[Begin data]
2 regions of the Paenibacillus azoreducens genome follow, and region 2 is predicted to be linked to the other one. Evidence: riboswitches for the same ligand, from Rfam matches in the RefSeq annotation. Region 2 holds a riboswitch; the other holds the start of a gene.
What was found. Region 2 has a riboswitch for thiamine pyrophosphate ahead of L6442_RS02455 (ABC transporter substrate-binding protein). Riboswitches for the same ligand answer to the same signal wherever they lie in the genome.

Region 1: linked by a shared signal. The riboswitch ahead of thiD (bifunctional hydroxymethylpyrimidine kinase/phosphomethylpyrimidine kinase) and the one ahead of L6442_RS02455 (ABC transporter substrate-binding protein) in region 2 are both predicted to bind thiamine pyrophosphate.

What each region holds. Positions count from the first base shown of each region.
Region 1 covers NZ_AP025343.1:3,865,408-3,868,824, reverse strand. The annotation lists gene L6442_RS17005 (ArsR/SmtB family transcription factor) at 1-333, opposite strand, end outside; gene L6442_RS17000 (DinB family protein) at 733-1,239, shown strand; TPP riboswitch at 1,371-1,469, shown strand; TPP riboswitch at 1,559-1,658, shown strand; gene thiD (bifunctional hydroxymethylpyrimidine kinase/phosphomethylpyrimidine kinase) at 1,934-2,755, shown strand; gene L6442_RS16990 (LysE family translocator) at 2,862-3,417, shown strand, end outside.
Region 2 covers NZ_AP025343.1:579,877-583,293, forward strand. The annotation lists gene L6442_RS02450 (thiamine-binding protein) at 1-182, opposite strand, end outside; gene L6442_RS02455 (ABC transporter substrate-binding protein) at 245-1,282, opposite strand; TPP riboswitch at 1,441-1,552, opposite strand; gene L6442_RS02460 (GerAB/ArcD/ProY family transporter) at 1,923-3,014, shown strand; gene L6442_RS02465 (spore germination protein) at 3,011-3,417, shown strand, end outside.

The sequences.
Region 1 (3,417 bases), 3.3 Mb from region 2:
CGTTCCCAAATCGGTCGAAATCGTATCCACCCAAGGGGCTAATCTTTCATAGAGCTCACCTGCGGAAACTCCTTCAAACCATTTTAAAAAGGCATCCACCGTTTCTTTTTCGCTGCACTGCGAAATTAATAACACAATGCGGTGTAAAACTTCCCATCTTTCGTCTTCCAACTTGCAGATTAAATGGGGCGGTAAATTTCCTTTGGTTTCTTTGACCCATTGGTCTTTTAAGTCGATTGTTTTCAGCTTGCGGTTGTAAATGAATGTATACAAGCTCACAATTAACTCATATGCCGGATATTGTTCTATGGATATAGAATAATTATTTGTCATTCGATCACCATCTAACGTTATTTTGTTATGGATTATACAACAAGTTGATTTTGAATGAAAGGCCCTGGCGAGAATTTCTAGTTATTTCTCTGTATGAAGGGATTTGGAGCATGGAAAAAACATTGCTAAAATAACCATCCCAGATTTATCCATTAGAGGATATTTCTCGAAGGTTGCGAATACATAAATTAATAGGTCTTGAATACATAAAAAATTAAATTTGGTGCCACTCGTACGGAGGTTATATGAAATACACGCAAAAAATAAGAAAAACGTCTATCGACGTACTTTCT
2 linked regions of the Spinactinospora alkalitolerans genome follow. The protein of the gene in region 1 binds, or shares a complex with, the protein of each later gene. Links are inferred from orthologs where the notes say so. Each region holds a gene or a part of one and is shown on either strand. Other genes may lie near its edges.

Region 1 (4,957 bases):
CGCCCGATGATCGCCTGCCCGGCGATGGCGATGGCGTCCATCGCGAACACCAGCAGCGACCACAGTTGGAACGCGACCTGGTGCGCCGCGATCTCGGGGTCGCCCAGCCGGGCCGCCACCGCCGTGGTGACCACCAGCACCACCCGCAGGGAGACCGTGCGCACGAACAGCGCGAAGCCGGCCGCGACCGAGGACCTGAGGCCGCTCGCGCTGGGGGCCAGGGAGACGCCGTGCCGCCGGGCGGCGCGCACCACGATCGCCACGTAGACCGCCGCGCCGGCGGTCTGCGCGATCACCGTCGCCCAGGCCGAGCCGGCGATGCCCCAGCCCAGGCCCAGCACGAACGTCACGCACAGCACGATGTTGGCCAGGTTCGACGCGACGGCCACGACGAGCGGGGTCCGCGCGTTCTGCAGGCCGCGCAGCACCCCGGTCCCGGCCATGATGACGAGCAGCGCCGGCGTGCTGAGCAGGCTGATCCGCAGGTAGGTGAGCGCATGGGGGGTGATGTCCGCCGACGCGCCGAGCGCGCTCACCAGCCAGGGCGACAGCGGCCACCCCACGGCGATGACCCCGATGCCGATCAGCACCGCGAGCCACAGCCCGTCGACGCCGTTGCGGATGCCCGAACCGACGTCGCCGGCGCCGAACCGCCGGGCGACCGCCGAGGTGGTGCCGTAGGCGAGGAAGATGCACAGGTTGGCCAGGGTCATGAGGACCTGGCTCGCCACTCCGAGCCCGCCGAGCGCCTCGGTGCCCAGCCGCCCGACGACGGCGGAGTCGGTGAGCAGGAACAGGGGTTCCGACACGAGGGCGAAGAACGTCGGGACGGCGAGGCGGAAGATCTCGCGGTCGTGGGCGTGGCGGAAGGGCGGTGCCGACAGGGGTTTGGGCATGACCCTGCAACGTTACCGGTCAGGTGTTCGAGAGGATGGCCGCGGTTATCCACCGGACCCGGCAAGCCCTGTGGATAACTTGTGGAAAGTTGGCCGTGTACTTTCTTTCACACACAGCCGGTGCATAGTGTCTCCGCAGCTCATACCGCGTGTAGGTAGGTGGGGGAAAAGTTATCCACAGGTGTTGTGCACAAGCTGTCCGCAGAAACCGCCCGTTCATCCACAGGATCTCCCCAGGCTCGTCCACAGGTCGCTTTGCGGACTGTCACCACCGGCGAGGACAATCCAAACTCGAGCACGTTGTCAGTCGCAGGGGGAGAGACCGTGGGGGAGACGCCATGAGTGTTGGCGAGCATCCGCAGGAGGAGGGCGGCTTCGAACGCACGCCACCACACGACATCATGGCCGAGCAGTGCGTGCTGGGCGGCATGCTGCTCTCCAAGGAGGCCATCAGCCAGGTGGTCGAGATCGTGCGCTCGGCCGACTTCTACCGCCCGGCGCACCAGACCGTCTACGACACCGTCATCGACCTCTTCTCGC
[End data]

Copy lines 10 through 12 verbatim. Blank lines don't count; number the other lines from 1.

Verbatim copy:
2 linked regions of the Spinactinospora alkalitolerans genome follow. The protein of the gene in region 1 binds, or shares a complex with, the protein of each later gene. Links are inferred from orthologs where the notes say so. Each region holds a gene or a part of one and is shown on either strand. Other genes may lie near its edges.

Region 1 (4,957 bases):
CGCCCGATGATCGCCTGCCCGGCGATGGCGATGGCGTCCATCGCGAACACCAGCAGCGACCACAGTTGGAACGCGACCTGGTGCGCCGCGATCTCGGGGTCGCCCAGCCGGGCCGCCACCGCCGTGGTGACCACCAGCACCACCCGCAGGGAGACCGTGCGCACGAACAGCGCGAAGCCGGCCGCGACCGAGGACCTGAGGCCGCTCGCGCTGGGGGCCAGGGAGACGCCGTGCCGCCGGGCGGCGCGCACCACGATCGCCACGTAGACCGCCGCGCCGGCGGTCTGCGCGATCACCGTCGCCCAGGCCGAGCCGGCGATGCCCCAGCCCAGGCCCAGCACGAACGTCACGCACAGCACGATGTTGGCCAGGTTCGACGCGACGGCCACGACGAGCGGGGTCCGCGCGTTCTGCAGGCCGCGCAGCACCCCGGTCCCGGCCATGATGACGAGCAGCGCCGGCGTGCTGAGCAGGCTGATCCGCAGGTAGGTGAGCGCATGGGGGGTGATGTCCGCCGACGCGCCGAGCGCGCTCACCAGCCAGGGCGACAGCGGCCACCCCACGGCGATGACCCCGATGCCGATCAGCACCGCGAGCCACAGCCCGTCGACGCCGTTGCGGATGCCCGAACCGACGTCGCCGGCGCCGAACCGCCGGGCGACCGCCGAGGTGGTGCCGTAGGCGAGGAAGATGCACAGGTTGGCCAGGGTCATGAGGACCTGGCTCGCCACTCCGAGCCCGCCGAGCGCCTCGGTGCCCAGCCGCCCGACGACGGCGGAGTCGGTGAGCAGGAACAGGGGTTCCGACACGAGGGCGAAGAACGTCGGGACGGCGAGGCGGAAGATCTCGCGGTCGTGGGCGTGGCGGAAGGGCGGTGCCGACAGGGGTTTGGGCATGACCCTGCAACGTTACCGGTCAGGTGTTCGAGAGGATGGCCGCGGTTATCCACCGGACCCGGCAAGCCCTGTGGATAACTTGTGGAAAGTTGGCCGTGTACTTTCTTTCACACACAGCCGGTGCATAGTGTCTCCGCAGCTCATACCGCGTGTAGGTAGGTGGGGGAAAAGTTATCCACAGGTGTTGTGCACAAGCTGTCCGCAGAAACCGCCCGTTCATCCACAGGATCTCCCCAGGCTCGTCCACAGGTCGCTTTGCGGACTGTCACCACCGGCGAGGACAATCCAAACTCGAGCACGTTGTCAGTCGCAGGGGGAGAGACCGTGGGGGAGACGCCATGAGTGTTGGCGAGCATCCGCAGGAGGAGGGCGGCTTCGAACGCACGCCACCACACGACATCATGGCCGAGCAGTGCGTGCTGGGCGGCATGCTGCTCTCCAAGGAGGCCATCAGCCAGGTGGTCGAGATCGTGCGCTCGGCCGACTTCTACCGCCCGGCGCACCAGACCGTCTACGACACCGTCATCGACCTCTTCTCGC